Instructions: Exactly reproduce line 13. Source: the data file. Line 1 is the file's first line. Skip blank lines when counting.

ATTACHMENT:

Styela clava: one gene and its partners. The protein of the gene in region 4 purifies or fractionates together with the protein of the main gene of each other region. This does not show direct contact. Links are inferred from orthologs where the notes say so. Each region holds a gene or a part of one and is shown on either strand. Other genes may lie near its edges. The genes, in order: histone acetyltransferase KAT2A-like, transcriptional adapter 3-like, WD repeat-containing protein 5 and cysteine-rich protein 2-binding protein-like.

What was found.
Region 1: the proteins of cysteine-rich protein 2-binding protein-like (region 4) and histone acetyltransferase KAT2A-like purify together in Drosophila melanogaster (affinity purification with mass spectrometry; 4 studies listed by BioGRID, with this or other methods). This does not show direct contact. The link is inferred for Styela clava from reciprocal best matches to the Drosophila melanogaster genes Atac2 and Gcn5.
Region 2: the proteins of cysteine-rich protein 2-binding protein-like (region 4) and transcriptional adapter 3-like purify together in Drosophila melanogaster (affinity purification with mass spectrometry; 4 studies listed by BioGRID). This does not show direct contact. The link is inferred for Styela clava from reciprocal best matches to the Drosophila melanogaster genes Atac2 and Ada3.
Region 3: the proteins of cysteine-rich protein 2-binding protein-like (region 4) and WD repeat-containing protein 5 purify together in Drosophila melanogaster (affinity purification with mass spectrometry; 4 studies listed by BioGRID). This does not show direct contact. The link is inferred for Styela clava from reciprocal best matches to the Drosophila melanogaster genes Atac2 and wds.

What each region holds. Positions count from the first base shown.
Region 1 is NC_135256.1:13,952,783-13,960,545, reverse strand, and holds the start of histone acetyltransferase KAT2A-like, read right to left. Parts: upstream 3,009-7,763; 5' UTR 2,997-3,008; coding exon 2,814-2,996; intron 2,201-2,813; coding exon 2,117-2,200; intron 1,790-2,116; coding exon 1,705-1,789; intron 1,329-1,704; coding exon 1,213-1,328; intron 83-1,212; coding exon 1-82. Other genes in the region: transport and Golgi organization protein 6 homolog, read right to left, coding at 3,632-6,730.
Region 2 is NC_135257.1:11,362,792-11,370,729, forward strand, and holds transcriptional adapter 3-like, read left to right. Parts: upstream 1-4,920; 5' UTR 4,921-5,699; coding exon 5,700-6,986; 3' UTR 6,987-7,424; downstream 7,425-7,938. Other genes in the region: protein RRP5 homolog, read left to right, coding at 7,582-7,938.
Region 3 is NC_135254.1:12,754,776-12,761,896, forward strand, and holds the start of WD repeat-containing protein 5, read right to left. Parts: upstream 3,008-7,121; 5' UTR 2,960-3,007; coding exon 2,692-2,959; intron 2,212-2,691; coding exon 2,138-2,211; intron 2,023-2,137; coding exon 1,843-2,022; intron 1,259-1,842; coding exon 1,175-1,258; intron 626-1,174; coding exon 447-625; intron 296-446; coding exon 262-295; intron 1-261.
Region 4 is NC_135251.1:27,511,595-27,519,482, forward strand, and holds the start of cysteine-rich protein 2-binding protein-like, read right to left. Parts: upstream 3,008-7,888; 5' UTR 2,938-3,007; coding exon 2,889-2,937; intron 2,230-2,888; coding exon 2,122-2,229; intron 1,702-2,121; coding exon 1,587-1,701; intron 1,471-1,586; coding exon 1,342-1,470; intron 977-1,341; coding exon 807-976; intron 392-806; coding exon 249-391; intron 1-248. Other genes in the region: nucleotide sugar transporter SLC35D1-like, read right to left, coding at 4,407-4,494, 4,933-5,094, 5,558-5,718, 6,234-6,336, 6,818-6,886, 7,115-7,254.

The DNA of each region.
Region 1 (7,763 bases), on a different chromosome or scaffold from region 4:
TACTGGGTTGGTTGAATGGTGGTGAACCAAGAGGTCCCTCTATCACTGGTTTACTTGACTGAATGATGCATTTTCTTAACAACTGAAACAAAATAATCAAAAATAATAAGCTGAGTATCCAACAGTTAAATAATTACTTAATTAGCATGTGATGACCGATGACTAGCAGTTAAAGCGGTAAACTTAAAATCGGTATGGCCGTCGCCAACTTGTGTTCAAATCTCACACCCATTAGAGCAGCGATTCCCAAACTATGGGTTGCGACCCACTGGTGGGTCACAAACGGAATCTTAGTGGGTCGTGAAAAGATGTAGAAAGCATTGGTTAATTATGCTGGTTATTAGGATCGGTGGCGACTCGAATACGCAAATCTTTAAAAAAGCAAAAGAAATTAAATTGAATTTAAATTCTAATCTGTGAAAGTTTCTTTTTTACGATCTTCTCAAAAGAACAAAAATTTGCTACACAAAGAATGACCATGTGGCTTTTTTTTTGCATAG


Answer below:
TACTGGGTTGGTTGAATGGTGGTGAACCAAGAGGTCCCTCTATCACTGGTTTACTTGACTGAATGATGCATTTTCTTAACAACTGAAACAAAATAATCAAAAATAATAAGCTGAGTATCCAACAGTTAAATAATTACTTAATTAGCATGTGATGACCGATGACTAGCAGTTAAAGCGGTAAACTTAAAATCGGTATGGCCGTCGCCAACTTGTGTTCAAATCTCACACCCATTAGAGCAGCGATTCCCAAACTATGGGTTGCGACCCACTGGTGGGTCACAAACGGAATCTTAGTGGGTCGTGAAAAGATGTAGAAAGCATTGGTTAATTATGCTGGTTATTAGGATCGGTGGCGACTCGAATACGCAAATCTTTAAAAAAGCAAAAGAAATTAAATTGAATTTAAATTCTAATCTGTGAAAGTTTCTTTTTTACGATCTTCTCAAAAGAACAAAAATTTGCTACACAAAGAATGACCATGTGGCTTTTTTTTTGCATAG